Penalties for Possession of Marijuana in Texas

Penalties for Possession of Marijuana in Texas

As states begin to legalize the recreational use of marijuana, people may believe that they can possess a small amount of marijuana without penalty. That is not always the case. In Texas, marijuana is still illegal for recreational purposes, so the person in possession must qualify under the Texas Compassionate Use Program (CPU) and have a valid medical marijuana prescription. Otherwise, they may face steep penalties for possessing marijuana.

Medical Marijuana

To qualify for medical marijuana use in Texas, individuals must meet the following requirements:

  • Be a permanent resident of Texas
  • Have an illness listed on the Texas medical marijuana list of conditions
  • Have a marijuana prescription from a doctor registered on the Compassionate Use Registry of Texas

In Texas, there is no age requirement for a medical marijuana prescription. However, if the person with the medical marijuana prescription is under 18, they must have their parent or legal guardian’s consent. Currently, qualifying conditions include the following:

  • Seizure disorders
  • Spasticity
  • Autism
  • Terminal cancer
  • Incurable neurodegenerative diseases (one example is Alzheimer’s)
  • Epilepsy
  • Multiple sclerosis
  • Amyotrophic lateral sclerosis

If someone meets the basic requirements to qualify for medical marijuana and has a valid medical marijuana prescription, they will not face marijuana possession charges. This only applies if they possess no more than the prescribed amount. Anyone who violates any CPU law or regulation can face charges of possession of marijuana.

What Constitutes Possession in Texas?

Under Texas law, possession of marijuana means a person knowingly or intentionally having marijuana in their care, custody, or control.

Penalties for Possession of Marijuana in Texas

The penalties for possession of marijuana depend on the amount of marijuana someone has in their possession.

  • Class B misdemeanor: Possession of up to two ounces of marijuana is punishable by up to 180 days in jail and a fine of up to $2,000.
  • Class A misdemeanor: Possession of two to four ounces of marijuana is punishable by incarceration of up to one year and a fine of up to $4,000.
  • State jail felony: Possession of four ounces to five pounds of marijuana is punishable by between 180 days and two years in prison and a fine of up to $10,000.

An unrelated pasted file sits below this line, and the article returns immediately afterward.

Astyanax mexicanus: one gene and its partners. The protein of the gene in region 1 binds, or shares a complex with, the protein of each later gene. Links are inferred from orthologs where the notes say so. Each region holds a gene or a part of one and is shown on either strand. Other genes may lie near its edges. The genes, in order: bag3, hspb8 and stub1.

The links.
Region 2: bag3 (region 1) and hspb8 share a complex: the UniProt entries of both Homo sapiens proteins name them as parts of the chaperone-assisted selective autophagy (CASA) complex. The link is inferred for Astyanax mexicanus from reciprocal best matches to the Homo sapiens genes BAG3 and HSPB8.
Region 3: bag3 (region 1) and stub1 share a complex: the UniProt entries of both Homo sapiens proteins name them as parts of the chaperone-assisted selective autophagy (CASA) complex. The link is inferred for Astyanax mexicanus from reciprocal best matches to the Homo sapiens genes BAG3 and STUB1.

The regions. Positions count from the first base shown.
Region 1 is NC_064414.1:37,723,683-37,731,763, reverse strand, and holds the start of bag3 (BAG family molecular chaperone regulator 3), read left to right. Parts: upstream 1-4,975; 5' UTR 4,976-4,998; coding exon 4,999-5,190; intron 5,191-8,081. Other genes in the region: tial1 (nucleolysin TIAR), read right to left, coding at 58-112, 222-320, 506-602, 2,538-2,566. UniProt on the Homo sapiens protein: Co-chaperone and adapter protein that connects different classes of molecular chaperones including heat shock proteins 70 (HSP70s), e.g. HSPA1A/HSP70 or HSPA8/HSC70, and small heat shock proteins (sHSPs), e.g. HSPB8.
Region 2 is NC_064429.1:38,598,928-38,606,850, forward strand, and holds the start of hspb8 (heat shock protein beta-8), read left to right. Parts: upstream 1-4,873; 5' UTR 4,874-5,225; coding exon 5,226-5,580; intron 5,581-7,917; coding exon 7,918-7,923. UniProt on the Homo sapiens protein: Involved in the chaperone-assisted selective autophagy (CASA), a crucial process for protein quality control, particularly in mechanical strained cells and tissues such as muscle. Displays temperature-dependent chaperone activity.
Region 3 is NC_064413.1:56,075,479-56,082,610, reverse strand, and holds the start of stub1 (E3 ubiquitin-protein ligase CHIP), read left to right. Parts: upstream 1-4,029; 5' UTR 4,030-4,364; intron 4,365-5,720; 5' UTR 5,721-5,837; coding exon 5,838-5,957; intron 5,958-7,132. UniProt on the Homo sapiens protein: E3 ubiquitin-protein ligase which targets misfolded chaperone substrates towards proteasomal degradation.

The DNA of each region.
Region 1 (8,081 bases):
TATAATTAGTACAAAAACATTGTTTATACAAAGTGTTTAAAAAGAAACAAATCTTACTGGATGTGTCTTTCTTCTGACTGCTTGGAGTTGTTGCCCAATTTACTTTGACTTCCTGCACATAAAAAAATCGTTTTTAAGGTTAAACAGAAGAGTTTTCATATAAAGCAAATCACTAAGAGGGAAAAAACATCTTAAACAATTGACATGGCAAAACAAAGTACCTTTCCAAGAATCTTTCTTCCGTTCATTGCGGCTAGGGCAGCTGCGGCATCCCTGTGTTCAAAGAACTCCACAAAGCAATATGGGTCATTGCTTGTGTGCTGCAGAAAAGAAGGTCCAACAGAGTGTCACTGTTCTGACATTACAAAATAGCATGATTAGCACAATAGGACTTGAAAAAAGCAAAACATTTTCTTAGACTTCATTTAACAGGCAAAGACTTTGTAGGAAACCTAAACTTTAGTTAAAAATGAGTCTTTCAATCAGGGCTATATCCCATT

• Third-degree felony: Possessing five to 50 pounds of marijuana can result in two to ten years in prison and a fine of $10,000.
  • Second-degree felony: Possession between 50 and 2,000 pounds is punishable by two to 20 years in prison and a $10,000 fine.
  • Possession of at least 2,000 pounds of marijuana is punishable by five and 99 years in prison, with a fine of up to $50,000.

In addition to incarceration and fines, convicted individuals can suffer from their conviction long after they get out of prison. For example, they may have a more challenging time getting a job or going into certain professions. They can also be required to complete community service hours, complete a rehabilitation program, or even be subject to random drug tests.

These penalties can be even harsher if there is an intent to distribute. If you are charged with possession, it is essential to take it seriously. Even a conviction for a small amount of marijuana could change your life forever.

Defenses for Possession of Marijuana Charges

Penalties for Possession of Marijuana in Texas 2There are several defenses that a criminal defense attorney may be able to use to defend someone against being convicted of possession of marijuana, depending on the circumstances of the case. Some possible defenses are:

  • Illegal search and seizure If the marijuana was discovered during an illegal search and seizure of the victim’s property, the prosecution cannot use it at trial against them. As a result, the prosecution will likely need to drop the possession charges.
  • No control, care, custody, or management of the marijuana: The prosecutor must show that the defendant had possession of the marijuana. If there was no possession, the defendant cannot be convicted for possession of marijuana.
  • Lawful possession: Individuals with a legal prescription for marijuana under the CPU cannot be charged with the criminal offense of possession unless they violate one of the laws or regulations of the program. If the defendant was in legal possession for medical purposes, they cannot be convicted for possession of marijuana.

Contact an Experienced Criminal Defense Attorney

While many states have legalized marijuana for recreational use, Texas has not yet done so. This means that when someone is caught with a small amount of marijuana, it can be life-altering. If you have been charged with marijuana possession, you should contact an attorney to protect your rights. At The Law Offices of Mark T. Lassiter, we are experienced in defending clients against various criminal charges, including drug offenses. Contact our criminal defense attorneys today at (214) 845-7007 or online, so we can build your defense and give you the best chance of avoiding jail time.

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